Nicholas Frayling in the Church Times:
British responsibility for the contradictions in the Israeli-Palestinian dispute gives the UK a duty to right a wrong, A policy of 1917 whose legacy needs addressing.
Donald Macintyre in the Guardian Oct 13th
‘A chance to make good on Britain’s broken promise’ is the heading of Donald Macintyre’s article. It is sub-headed ‘A century after the Balfour Declaration, the UK should acknowledge its role in Palestinian suffering’.
The article points out that the Declaration ‘held that a national Jewish home should not prejudice the rights of “existing non-Jewish communities in Palestine”.
‘That outstanding broken promise is a theme of one of the most interesting forthcoming public meetings on Balfour on 31 October,’ it continued, ‘which will “acknowledge Britain’s historic responsibilities in the Middle East” and commit to “supporting Palestinians and Israelis in building a peaceful future based on equal rights for all.”’
This was a reference to the event at Central Hall Westminster when British leaders – political, religious and academic – will speak on ‘Britain’s Broken Promise: Time for a New Approach’.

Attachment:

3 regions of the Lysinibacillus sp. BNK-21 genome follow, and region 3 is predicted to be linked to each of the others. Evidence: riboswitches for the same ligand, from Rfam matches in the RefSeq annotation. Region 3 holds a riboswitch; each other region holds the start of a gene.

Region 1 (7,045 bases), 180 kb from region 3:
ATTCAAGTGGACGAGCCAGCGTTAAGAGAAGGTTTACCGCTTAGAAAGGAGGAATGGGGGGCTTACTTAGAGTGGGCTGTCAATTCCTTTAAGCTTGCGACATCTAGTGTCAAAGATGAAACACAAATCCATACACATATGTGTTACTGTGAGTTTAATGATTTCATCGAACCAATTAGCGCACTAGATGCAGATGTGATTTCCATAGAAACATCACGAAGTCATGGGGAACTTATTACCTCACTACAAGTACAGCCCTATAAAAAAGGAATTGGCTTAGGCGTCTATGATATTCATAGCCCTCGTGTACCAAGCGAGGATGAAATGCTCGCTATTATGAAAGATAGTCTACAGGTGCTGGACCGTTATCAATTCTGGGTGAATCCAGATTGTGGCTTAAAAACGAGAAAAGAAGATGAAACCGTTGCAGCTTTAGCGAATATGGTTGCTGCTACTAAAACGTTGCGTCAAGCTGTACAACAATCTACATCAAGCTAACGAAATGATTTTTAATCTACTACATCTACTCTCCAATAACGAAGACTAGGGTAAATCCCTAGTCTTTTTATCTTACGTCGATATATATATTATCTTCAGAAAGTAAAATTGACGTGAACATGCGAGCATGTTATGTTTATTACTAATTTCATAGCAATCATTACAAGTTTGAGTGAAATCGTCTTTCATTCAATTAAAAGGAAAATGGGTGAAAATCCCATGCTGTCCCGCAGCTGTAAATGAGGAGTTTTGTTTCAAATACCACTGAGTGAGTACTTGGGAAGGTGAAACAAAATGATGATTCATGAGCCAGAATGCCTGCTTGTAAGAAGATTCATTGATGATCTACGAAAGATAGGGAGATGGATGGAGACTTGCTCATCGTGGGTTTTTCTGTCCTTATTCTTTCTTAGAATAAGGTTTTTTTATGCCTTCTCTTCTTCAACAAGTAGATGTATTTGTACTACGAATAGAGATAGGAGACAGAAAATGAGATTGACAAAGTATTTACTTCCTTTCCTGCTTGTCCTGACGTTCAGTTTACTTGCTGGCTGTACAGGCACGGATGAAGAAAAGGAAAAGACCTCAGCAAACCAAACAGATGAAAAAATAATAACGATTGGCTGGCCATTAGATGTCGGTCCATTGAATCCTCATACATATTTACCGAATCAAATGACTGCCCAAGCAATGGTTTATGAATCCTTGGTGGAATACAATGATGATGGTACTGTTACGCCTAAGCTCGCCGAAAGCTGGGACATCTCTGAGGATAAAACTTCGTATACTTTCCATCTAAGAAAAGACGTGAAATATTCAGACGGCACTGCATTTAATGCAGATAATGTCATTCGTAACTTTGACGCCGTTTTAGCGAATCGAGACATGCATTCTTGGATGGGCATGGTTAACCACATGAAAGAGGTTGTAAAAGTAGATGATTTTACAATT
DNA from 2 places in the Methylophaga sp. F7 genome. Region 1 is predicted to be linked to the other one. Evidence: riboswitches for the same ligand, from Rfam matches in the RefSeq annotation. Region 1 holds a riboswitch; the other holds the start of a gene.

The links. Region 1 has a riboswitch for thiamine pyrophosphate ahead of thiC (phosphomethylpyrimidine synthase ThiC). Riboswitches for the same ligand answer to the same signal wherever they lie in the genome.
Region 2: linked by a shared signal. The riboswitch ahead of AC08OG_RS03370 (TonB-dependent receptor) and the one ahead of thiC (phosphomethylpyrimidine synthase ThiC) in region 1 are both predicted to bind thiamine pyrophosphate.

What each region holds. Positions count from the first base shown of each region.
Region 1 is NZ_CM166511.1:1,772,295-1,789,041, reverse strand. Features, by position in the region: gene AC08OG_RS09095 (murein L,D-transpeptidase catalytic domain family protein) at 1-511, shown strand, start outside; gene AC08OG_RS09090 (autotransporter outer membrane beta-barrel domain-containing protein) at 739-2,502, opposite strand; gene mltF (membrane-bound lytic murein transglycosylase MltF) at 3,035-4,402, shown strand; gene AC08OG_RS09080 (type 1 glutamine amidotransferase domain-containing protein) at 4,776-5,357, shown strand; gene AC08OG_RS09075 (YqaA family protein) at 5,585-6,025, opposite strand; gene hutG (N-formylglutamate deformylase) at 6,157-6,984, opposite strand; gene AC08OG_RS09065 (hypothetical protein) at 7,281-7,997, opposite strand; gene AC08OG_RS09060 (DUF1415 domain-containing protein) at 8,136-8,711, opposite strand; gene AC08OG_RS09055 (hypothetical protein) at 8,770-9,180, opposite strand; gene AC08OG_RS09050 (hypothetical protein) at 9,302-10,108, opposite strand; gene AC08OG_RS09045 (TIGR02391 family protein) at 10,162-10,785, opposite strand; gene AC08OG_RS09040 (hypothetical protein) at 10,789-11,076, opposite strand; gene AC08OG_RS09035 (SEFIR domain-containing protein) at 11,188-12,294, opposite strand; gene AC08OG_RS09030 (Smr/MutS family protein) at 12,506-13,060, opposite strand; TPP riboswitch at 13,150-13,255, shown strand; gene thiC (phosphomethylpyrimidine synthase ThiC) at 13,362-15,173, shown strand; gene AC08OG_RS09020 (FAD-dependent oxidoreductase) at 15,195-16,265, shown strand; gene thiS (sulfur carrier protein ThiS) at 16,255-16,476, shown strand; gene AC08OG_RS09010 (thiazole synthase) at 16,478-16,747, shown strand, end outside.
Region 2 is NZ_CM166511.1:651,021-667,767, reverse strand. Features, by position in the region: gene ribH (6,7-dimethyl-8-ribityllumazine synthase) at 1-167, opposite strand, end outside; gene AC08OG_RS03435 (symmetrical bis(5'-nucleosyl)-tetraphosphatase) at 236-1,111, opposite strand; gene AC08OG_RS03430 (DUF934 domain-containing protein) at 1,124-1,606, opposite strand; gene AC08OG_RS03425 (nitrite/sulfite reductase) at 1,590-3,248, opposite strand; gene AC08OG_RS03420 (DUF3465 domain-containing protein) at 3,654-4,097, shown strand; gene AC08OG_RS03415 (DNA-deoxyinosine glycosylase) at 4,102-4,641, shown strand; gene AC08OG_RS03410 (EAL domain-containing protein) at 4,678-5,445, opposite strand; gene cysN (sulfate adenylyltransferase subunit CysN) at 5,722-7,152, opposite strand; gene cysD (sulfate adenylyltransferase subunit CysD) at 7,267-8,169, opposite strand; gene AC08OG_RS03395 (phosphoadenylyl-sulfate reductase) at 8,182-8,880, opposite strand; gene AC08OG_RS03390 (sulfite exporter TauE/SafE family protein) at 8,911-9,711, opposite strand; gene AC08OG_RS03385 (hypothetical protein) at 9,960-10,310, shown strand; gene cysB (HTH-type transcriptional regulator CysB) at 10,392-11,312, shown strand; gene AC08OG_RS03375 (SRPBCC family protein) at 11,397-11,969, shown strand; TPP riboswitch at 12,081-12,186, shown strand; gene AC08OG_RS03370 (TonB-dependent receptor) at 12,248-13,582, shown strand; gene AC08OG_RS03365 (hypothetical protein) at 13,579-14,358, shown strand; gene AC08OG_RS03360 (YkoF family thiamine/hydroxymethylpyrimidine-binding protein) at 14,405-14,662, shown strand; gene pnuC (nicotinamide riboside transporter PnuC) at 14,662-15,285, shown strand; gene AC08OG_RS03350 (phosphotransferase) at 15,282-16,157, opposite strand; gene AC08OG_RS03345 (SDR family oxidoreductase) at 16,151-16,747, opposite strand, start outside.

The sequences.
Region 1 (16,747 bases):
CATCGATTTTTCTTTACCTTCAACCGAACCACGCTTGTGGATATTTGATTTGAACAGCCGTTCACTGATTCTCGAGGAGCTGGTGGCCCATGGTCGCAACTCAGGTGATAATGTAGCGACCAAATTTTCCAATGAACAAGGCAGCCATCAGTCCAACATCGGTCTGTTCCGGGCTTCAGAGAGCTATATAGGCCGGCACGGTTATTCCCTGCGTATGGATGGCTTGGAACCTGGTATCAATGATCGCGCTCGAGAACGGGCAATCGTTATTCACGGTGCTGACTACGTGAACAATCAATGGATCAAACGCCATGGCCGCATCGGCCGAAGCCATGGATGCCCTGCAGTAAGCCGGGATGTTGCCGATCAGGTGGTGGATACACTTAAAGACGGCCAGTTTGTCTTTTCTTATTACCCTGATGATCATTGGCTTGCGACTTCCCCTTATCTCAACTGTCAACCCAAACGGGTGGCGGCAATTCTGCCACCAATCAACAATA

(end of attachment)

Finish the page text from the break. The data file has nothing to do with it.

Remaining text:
Judges Service marks start of the legal year
Earlier this month 700 judges and senior judicial figures attended the Judges’ Service at Westminster Abbey. In his sermon Bishop Michael Doe drew attention to the Balfour Declaration. ‘We British, who made the Declaration, have an unfinished responsibility to ensure its implementation,’ he said. ‘We rightly defend the sovereignty and security of Israel. But we reneged on that promise to the Palestinians. There are moral and legal obligations which we should not shun.’